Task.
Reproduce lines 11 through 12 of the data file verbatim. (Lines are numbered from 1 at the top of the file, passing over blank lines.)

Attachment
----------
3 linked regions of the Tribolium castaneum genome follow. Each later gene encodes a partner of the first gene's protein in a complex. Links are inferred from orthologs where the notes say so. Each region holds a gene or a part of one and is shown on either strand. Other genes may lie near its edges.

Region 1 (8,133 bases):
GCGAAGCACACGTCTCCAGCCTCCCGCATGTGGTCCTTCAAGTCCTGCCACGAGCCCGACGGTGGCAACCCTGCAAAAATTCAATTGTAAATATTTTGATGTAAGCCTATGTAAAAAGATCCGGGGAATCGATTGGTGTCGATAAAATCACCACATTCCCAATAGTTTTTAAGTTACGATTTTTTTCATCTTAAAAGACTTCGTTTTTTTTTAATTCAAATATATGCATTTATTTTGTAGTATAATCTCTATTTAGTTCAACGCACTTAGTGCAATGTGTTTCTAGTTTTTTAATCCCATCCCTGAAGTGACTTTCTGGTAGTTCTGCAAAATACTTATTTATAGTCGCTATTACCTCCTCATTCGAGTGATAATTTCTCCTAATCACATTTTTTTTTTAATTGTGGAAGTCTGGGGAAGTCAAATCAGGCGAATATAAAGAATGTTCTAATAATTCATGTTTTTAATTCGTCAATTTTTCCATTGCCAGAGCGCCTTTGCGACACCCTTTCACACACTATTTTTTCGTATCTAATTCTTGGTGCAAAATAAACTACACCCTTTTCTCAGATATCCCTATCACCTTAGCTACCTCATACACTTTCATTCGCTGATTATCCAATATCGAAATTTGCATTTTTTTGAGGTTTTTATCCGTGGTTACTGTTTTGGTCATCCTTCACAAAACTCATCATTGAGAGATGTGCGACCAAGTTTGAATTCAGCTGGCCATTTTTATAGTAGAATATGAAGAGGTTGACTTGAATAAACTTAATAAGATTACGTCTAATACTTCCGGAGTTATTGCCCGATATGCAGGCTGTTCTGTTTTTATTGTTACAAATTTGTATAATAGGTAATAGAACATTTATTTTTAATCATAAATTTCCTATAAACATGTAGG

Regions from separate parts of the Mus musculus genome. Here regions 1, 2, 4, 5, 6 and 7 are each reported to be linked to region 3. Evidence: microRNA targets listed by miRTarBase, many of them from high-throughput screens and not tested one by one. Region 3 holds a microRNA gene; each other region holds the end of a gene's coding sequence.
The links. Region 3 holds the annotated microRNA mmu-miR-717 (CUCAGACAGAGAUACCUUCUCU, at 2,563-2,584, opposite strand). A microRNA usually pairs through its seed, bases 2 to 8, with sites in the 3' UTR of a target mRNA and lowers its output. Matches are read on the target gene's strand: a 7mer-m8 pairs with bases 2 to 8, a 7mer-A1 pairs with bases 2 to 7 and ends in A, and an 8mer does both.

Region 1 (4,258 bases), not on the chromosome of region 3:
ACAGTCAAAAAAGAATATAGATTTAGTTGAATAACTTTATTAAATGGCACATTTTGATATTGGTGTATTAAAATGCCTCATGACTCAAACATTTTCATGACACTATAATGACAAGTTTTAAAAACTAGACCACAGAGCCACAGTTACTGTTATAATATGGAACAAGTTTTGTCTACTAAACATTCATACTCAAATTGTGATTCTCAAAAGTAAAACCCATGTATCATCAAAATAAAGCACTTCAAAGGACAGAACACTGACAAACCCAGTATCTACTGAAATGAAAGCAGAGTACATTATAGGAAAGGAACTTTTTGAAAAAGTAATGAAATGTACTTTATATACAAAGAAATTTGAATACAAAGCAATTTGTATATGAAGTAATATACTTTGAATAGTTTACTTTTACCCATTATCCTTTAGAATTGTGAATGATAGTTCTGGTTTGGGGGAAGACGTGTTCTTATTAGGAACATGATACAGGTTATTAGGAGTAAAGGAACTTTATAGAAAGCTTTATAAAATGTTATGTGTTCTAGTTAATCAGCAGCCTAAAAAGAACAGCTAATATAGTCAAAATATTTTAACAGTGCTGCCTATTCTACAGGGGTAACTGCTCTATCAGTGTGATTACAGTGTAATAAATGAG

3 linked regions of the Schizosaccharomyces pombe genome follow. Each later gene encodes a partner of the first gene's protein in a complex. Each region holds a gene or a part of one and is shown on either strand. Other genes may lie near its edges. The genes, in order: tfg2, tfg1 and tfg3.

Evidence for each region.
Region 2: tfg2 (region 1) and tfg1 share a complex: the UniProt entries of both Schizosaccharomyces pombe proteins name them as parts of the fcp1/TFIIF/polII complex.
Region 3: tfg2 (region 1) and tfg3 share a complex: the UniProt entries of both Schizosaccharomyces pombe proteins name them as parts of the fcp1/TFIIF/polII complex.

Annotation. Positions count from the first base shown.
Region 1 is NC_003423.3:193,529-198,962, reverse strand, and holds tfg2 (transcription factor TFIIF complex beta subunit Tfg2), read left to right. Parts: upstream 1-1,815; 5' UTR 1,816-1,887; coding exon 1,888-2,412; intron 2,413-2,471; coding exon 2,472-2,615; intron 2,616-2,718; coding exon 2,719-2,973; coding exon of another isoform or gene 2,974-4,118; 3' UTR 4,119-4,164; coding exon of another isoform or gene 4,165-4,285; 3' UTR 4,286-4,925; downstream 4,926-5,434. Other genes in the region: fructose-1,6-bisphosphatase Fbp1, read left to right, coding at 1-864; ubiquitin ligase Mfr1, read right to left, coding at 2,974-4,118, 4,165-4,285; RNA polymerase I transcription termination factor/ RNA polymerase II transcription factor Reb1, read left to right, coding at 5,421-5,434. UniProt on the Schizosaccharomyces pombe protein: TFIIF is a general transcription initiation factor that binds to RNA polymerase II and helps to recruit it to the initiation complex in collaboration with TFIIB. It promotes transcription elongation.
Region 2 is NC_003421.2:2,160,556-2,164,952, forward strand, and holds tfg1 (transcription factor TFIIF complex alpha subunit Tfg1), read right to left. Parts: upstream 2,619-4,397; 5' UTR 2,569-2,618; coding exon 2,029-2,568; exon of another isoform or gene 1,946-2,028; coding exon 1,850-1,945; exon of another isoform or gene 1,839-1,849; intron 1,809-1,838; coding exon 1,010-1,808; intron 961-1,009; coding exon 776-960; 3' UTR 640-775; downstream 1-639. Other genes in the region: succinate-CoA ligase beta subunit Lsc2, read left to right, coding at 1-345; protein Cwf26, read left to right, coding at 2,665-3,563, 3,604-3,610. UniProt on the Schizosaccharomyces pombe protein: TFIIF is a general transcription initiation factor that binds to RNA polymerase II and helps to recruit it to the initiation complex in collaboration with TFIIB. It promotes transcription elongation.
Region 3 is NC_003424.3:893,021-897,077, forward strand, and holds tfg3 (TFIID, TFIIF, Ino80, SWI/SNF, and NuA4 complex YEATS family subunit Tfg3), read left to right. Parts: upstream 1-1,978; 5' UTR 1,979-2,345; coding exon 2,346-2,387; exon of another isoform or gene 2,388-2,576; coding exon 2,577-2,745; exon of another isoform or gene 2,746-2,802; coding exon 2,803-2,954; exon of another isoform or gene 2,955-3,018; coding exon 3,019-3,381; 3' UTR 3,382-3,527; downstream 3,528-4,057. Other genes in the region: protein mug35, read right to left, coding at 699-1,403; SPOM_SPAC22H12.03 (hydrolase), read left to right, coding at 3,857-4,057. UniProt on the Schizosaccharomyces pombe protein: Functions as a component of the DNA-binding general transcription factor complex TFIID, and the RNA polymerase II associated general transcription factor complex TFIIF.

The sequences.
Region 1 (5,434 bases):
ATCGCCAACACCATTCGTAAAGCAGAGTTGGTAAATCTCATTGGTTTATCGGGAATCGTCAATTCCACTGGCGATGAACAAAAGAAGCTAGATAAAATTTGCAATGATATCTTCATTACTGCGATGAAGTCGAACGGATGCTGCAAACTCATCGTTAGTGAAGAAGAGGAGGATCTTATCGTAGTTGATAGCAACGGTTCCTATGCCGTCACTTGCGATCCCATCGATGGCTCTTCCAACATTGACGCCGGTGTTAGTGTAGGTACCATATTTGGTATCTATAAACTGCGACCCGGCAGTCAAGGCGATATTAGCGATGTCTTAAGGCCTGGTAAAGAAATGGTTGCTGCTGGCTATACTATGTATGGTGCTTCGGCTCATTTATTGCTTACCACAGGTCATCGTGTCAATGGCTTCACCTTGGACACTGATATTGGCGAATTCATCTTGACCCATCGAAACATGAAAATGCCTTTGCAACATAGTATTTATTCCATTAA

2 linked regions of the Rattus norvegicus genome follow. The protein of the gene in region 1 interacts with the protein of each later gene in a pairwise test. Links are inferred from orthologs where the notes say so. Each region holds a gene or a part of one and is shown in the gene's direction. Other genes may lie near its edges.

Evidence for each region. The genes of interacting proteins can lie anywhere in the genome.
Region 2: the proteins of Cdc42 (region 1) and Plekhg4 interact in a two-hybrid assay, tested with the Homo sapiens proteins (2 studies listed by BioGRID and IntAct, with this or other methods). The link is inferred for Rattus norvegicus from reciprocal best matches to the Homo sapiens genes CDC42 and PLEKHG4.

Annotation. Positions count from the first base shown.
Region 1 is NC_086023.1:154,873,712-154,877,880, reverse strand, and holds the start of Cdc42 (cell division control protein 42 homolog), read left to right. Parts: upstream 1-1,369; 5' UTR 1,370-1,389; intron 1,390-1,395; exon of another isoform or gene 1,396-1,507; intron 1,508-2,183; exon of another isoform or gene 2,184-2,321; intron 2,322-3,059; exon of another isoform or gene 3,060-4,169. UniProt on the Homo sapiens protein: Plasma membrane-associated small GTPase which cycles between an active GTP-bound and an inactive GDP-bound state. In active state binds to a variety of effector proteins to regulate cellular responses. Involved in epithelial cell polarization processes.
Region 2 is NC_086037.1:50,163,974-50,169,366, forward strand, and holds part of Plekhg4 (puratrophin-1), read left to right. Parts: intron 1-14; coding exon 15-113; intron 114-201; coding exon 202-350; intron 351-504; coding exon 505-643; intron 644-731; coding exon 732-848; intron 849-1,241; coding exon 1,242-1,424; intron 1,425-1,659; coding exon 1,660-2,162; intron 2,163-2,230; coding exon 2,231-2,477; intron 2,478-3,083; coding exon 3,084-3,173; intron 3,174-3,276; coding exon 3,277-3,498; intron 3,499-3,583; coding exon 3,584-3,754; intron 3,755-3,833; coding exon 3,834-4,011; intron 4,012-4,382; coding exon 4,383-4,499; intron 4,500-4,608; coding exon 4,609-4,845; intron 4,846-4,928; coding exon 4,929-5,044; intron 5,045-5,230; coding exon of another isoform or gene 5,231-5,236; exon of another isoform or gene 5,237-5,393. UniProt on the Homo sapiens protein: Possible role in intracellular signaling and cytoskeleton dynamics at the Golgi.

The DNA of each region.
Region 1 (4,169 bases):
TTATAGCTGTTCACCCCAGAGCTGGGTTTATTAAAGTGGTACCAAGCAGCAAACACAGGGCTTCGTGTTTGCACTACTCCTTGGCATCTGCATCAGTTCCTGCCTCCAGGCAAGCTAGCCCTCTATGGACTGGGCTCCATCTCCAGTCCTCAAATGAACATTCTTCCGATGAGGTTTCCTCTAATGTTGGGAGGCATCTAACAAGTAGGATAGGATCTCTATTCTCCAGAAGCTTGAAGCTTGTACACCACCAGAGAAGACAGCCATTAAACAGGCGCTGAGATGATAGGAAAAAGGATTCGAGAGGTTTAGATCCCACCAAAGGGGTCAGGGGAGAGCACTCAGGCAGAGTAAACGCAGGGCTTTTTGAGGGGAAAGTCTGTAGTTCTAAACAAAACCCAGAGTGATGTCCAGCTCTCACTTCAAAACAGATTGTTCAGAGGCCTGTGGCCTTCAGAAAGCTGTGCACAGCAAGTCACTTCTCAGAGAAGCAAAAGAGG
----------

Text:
Region 3: tfg2 (region 1) and tfg3 share a complex: the UniProt entries of both Schizosaccharomyces pombe proteins name them as parts of the fcp1/TFIIF/polII complex.

Annotation. Positions count from the first base shown.